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Ruby Falls Redbud introduced as new variety

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The woody plant has deep purple foliage and a small weeping form.

Staff | March 15, 2011

 

PARK HILL, Okla. – Ruby Falls Redbud is gaining popularity among woody plants as an entirely new variety, displaying purple foliage on a small weeping form of this native understory tree.  A new and distinct cultivar, this attention-getting combo of features sets Ruby Falls apart from other existing cultivars of redbud tree.

Ruby Falls, an F2 hybrid, inherited its weeping form from one parent plant: the weeping green 'Covey' redbud (aka Lavender Twist), and its dark ruby-purple leaf color from another parent: 'Forest Pansy' redbud.  In combination, these traits set Ruby Falls apart as a new specimen form. 

Weeping, pendulous, cascading Ruby Falls Redbud exhibits a branching structure.  Zig-zaging branches form a cascading crown. The pendulous tree reaches a moderate height of 4 to 6 feet and a spread 6 to 8 feet.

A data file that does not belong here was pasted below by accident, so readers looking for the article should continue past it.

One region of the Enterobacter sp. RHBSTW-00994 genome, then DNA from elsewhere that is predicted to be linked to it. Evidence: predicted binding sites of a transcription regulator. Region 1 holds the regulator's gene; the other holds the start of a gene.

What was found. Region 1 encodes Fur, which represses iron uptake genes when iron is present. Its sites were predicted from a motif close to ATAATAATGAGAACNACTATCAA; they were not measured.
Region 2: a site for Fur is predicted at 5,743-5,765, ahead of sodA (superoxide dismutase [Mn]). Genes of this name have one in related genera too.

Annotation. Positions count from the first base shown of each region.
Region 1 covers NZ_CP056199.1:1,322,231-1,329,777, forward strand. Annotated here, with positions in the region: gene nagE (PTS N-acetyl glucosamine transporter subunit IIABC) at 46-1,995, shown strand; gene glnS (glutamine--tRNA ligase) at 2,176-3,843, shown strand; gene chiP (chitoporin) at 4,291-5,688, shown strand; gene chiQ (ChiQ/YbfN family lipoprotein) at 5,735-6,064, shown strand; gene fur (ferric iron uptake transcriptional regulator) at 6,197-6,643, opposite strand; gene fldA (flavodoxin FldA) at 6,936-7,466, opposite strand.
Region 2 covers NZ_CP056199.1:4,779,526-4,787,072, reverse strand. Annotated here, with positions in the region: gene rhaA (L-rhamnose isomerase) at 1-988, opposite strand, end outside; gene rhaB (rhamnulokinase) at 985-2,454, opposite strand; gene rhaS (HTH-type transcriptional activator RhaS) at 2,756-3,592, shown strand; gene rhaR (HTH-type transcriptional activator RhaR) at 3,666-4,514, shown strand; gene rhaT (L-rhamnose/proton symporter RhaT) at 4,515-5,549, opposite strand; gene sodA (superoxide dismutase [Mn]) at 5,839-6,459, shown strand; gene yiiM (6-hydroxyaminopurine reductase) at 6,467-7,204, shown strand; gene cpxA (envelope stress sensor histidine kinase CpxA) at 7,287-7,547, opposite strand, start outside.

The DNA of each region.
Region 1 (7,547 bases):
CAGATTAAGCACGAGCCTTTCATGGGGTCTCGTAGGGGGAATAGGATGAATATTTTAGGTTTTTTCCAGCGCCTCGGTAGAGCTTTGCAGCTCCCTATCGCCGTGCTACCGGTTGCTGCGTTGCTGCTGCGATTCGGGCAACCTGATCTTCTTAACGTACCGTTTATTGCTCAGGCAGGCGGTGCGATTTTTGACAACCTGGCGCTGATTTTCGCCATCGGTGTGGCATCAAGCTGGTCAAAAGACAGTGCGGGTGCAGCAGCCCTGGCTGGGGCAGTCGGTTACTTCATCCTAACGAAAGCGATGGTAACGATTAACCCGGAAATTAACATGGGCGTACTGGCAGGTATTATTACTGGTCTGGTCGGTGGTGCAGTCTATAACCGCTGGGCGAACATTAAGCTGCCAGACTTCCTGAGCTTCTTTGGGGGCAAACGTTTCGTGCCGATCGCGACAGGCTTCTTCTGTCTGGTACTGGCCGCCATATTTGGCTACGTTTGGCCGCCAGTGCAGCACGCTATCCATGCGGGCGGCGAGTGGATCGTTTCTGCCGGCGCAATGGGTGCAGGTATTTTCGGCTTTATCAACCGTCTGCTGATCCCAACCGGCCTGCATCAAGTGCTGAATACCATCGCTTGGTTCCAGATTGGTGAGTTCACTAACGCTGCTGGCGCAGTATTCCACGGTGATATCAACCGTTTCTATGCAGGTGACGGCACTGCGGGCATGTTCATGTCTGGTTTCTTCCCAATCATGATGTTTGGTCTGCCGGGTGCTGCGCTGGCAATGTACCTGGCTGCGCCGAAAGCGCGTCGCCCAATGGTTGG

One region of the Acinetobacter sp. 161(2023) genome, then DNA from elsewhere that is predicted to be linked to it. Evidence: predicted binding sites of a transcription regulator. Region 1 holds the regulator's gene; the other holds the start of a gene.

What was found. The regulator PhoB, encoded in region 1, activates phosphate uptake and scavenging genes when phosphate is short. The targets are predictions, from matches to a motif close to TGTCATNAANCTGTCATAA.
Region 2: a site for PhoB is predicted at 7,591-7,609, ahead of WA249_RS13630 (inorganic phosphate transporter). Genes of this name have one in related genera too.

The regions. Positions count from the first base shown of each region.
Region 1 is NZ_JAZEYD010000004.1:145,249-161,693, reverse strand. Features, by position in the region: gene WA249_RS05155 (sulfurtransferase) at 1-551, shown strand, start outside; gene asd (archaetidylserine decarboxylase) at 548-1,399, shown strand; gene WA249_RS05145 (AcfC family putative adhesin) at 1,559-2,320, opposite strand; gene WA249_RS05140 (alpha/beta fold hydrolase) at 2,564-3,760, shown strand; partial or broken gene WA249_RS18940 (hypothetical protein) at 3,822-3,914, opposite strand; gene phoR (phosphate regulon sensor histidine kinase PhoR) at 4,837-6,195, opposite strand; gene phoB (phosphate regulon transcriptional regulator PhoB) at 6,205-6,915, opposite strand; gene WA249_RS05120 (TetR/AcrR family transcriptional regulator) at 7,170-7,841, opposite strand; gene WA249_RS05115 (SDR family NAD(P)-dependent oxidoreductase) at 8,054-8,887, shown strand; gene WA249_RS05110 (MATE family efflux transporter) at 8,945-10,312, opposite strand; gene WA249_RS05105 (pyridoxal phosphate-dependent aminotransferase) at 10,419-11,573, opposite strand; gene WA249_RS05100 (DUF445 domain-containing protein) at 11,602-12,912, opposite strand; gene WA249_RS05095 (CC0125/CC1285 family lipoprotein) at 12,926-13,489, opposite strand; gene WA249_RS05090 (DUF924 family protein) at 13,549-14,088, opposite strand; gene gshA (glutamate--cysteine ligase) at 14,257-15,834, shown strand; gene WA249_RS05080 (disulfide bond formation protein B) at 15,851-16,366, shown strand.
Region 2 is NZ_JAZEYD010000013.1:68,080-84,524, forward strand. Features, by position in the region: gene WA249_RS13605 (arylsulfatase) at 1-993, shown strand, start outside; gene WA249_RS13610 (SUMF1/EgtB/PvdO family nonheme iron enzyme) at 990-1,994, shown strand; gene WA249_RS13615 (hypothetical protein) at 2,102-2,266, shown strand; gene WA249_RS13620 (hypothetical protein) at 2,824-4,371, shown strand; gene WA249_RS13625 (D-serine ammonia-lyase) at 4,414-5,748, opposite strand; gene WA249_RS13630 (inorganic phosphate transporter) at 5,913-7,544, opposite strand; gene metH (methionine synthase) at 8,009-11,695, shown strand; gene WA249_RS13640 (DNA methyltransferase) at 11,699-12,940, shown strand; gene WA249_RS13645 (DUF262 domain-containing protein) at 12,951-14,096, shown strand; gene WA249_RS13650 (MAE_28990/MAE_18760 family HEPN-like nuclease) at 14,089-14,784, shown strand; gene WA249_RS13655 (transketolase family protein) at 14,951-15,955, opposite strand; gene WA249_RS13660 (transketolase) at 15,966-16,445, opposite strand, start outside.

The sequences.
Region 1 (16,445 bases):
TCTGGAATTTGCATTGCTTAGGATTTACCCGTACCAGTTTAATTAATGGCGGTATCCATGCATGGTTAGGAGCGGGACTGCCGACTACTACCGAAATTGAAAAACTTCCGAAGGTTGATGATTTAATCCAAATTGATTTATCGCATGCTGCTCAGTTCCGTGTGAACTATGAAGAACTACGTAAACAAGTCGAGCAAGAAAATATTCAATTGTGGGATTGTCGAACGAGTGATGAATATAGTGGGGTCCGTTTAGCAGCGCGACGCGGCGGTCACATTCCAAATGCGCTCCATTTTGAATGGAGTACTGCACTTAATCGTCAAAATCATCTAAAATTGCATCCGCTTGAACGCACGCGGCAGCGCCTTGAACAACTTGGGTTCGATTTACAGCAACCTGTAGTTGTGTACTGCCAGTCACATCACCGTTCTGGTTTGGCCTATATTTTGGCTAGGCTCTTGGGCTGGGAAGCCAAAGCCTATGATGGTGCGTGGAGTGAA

Redbuds are true harbingers of spring. Ruby Falls blooms profusely in early spring when clusters of tiny hot pink rose-purple, pea-like flowers accentuate the bare, pendulous branches and mature trunks for two to three weeks (March-April) before the foliage emerges.  Flowers are attractive to pollinators and seed pods resembling snow peas appear in summer.

The rich, purple, heart-shaped leaves open bright ruby-purple in spring, then gradually mature to deep purple, and ultimately change to green as the season progresses. Fall color on this deciduous ornamental is yellow until leaf drop in early winter. 

Ruby Falls Redbud provides a pendulous waterfall of alluring color for garden and landscape and is perfectly suited to be a specimen or garden feature plant due to its eye-catching weeping form and large red foliage. Small gardens enjoy the elegance and small stature of Ruby Falls. The cultivar benefits from an exposure of part sun to shade and is easily grown in a range of well-drained soil types; do not overwater.  It is hardy in U.S.D.A. Zones 6 – 9.  Birds, butterflies and bees find Ruby Falls attractive and visit frequently.

For more information on Ruby Falls Redbud (PPAF) and other plant introductions by Garden Debut, visit GardenDebut.com.
 

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